Graffiti, as it’s known today, began in the late 1960s in Philadelphia. It was primarily used to make political statements and mark street gang territory. The history of Graffiti is not well known and different sources give different information about its evolution. However, most Graffiti writers (as they prefer themselves to be called), credit Taki 183 as being the mastermind behind this culture in New York. He worked as a messenger who travelled throughout the city. While he did so, he would use a marker and write his name wherever he went, at subway stations and also the insides and outsides of subway cars. Eventually, he became known throughout the city. As graffiti became associated with crime, many demanded that the government take a more serious stance towards it. By the 1980s, increased police surveillance and implementation of increased security measures (razor wire, guard dogs) combined with continuous efforts to clean it up led to the weakening of New York’s graffiti subculture. Here, I’ve visualised the Location and resolution of reported incidents of graffiti within NYC.
DSNY Graffiti Tracking (Map) – I found the data and a visualised map on NYC open data, however, I didn’t find the visualization appealing enough because it was hard for me as a first time user to conclude anything from it at first glance. Below is a picture of how the visualization looks like –
CARTO | Unlock the power of spatial analysis – I used Carto to carry out the spatial analysis, the tool is easy to use and also it’s a web-based application, which makes things easier as I could just export the data from NYC open data to Carto with one click.
Data Set –
DSNY Graffiti Tracking – This data was created when someone reports 311 about a graffiti cleaning claim or a graffiti taking place. The data set includes the longitude, latitude, reported date, police precinct, borough.
The first step of the process was to import the data set to Carto and this was super easy to do as the NYC open data website has an option to directly visualize the data in Carto. This option basically takes the data from NYC open data and imports it to Carto with just one click and creates a simple visualization.
I started playing around with the base layer which was the map, the default map seemed boring hence I used the dark matter map.
The next step was to edit the visualization based on the data we have, I wanted to colorize the reports based on the boroughs they were in, hence I made sure in the styling option – I chose the point size to be fixed at 2.5 so that it doesn’t look cluttered. Point color was selected based on the value ie. boroughs. The background was chosen to be dark since the colour palette looks way more intriguing and understandable with the dark contrast.
The next step was to make sure the data is easier for a user to understand at first glance, hence I added a custom legend with the colors that represent each borough. Next, I added a pop up with details of the neighbourhood, police precinct, date reported and zip code.
In the end, I added another layer from Carto data library – NYC boroughs data. This layer was added above the base layer. There was no styling that was done for this layer since the visualization already looked divided into boroughs. However, I ran an Intersect and AggregateAnalysis with the base layer as NYC boroughs and the target layer as Graffiti tracking data, this analysis resulted with two new columns – as this data was analysed based on the count. The two new columns included “COUNT_VALS AND COUNT_VALS_DENSITY”.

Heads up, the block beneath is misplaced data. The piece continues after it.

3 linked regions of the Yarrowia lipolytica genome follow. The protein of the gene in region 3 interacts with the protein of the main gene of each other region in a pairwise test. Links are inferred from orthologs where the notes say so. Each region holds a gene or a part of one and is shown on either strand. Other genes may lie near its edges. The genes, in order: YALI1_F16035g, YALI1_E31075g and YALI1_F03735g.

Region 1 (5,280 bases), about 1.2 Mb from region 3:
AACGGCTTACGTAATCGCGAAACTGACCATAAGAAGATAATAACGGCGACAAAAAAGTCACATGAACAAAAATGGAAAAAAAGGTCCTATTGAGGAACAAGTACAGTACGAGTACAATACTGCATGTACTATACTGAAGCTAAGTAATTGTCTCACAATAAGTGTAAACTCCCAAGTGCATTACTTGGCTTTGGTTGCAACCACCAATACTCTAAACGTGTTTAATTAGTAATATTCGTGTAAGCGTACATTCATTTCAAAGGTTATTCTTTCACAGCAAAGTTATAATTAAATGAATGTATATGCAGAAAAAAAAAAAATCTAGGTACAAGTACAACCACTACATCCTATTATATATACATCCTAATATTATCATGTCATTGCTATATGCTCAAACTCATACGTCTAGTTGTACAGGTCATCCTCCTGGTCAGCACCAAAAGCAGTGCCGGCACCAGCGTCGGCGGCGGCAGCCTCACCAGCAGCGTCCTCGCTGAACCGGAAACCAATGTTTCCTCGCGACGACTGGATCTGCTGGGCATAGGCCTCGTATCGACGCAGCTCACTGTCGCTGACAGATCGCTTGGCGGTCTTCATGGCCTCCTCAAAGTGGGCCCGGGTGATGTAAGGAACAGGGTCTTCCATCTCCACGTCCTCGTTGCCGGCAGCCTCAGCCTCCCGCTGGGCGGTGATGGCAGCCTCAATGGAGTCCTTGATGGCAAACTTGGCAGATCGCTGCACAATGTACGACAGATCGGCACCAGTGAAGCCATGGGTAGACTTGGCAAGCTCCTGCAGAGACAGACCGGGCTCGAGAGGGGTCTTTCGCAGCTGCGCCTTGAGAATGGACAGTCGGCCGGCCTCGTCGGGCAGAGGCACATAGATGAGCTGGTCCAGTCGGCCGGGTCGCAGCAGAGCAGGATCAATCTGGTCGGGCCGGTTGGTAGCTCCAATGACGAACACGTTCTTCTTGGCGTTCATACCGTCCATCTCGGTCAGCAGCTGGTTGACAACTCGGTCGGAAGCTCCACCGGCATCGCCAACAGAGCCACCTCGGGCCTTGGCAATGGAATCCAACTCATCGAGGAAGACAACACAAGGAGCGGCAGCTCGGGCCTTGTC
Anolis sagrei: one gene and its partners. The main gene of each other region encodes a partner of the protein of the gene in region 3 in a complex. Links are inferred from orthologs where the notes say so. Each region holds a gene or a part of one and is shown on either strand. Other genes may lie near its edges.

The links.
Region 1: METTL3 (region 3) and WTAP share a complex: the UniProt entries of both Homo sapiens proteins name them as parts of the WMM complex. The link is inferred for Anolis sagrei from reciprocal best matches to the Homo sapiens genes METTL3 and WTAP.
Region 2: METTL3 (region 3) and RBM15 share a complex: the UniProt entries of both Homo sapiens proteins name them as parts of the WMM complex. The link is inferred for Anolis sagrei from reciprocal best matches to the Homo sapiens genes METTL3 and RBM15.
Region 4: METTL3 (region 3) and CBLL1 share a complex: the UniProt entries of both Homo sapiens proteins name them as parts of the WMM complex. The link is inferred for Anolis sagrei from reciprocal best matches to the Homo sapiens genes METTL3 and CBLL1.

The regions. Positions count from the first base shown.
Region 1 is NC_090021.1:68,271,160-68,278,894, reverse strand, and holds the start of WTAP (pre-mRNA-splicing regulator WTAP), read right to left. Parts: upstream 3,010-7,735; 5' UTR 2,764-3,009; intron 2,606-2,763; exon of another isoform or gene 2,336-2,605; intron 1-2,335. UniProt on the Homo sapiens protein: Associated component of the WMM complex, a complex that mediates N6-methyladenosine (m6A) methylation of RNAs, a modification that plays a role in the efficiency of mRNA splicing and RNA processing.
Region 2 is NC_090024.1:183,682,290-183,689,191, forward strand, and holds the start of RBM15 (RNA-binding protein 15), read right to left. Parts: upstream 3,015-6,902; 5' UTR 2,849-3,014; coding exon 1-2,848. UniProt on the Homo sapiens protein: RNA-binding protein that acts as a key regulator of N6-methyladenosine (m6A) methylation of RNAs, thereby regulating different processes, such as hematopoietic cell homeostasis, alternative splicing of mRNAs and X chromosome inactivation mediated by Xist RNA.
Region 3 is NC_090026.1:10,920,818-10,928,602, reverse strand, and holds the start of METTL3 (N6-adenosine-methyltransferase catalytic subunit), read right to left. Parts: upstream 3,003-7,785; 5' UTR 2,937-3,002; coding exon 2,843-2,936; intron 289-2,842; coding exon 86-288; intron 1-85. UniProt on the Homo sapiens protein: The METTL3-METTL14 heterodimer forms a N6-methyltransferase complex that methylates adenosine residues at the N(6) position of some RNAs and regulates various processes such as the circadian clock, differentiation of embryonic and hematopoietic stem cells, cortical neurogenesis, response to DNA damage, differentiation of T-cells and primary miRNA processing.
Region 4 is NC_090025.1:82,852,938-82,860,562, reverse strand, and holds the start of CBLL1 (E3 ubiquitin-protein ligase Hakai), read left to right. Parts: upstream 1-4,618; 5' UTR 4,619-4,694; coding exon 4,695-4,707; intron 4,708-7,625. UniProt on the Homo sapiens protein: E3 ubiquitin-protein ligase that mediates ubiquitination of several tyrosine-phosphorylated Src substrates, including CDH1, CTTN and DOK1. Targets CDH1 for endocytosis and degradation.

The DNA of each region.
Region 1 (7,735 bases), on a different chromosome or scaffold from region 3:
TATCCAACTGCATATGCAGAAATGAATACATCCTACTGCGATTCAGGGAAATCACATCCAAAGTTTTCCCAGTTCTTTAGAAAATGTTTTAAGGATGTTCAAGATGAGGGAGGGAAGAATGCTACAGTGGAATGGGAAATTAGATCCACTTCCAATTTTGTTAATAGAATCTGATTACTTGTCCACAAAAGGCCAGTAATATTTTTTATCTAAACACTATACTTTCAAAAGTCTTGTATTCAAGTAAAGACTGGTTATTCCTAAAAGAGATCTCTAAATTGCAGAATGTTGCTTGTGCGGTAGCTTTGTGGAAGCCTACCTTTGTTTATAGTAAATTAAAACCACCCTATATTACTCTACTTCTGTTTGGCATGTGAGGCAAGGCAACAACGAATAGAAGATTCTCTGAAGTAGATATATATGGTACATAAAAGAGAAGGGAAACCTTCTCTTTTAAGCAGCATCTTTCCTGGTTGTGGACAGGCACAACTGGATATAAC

Finally, I added a widget which indicated the total number of cases in each borough and helped users understand which borough has the most number of cases. The second widget was about the case if it’s been closed or it’s still pending. I added another widget which was a bar graph indicating the time series and the cases reported.
Link to the Visualization in full screen – Graffiti Tracking – NYC
At first glance of the visualization, it’s clear that the data has been divided into boroughs with vibrant colors – the legend of the left top corner helps identify the borough name by color, however it’s confusing to understand if Brooklyn has more cases or Manhattan. To make this clear, a widget on the right side indicates the total number of cases reported in each borough and they are placed based on the count.
Each pointer also has a pop up when clicked on it, this pop up gives out additional information on the neighbourhood, zip-code, police precinct and the date reported.
Adding the status of the report was also a good call as this gives us an idea of how many reports have actually been closed or they are still pending.
An interesting find was with the time series data – It’s been visualized in the form of bar graphs. I found out that the numbers have increased this year. A quick google search later helped me with an answer – “Due to City budget cuts related to COVID-19, the Graffiti Free NYC program has been suspended indefinitely.”
Reflection & Future Direction –
Carto is a very powerful tool for map data visualization. It also allows the user to unlock the power of spatial analysis. It’s easy for a user to analyze multiple sets based on how they want to work with the visualization. CARTO VL simplifies the process for vector visualizations using a new, accessible styling language.
Further I’d like to learn to animate the visualization with the date reported and do a reverse analysis to understand what led people to make graffitis over NYC. It would be interesting to understand if the reasoning behind it is political or something else.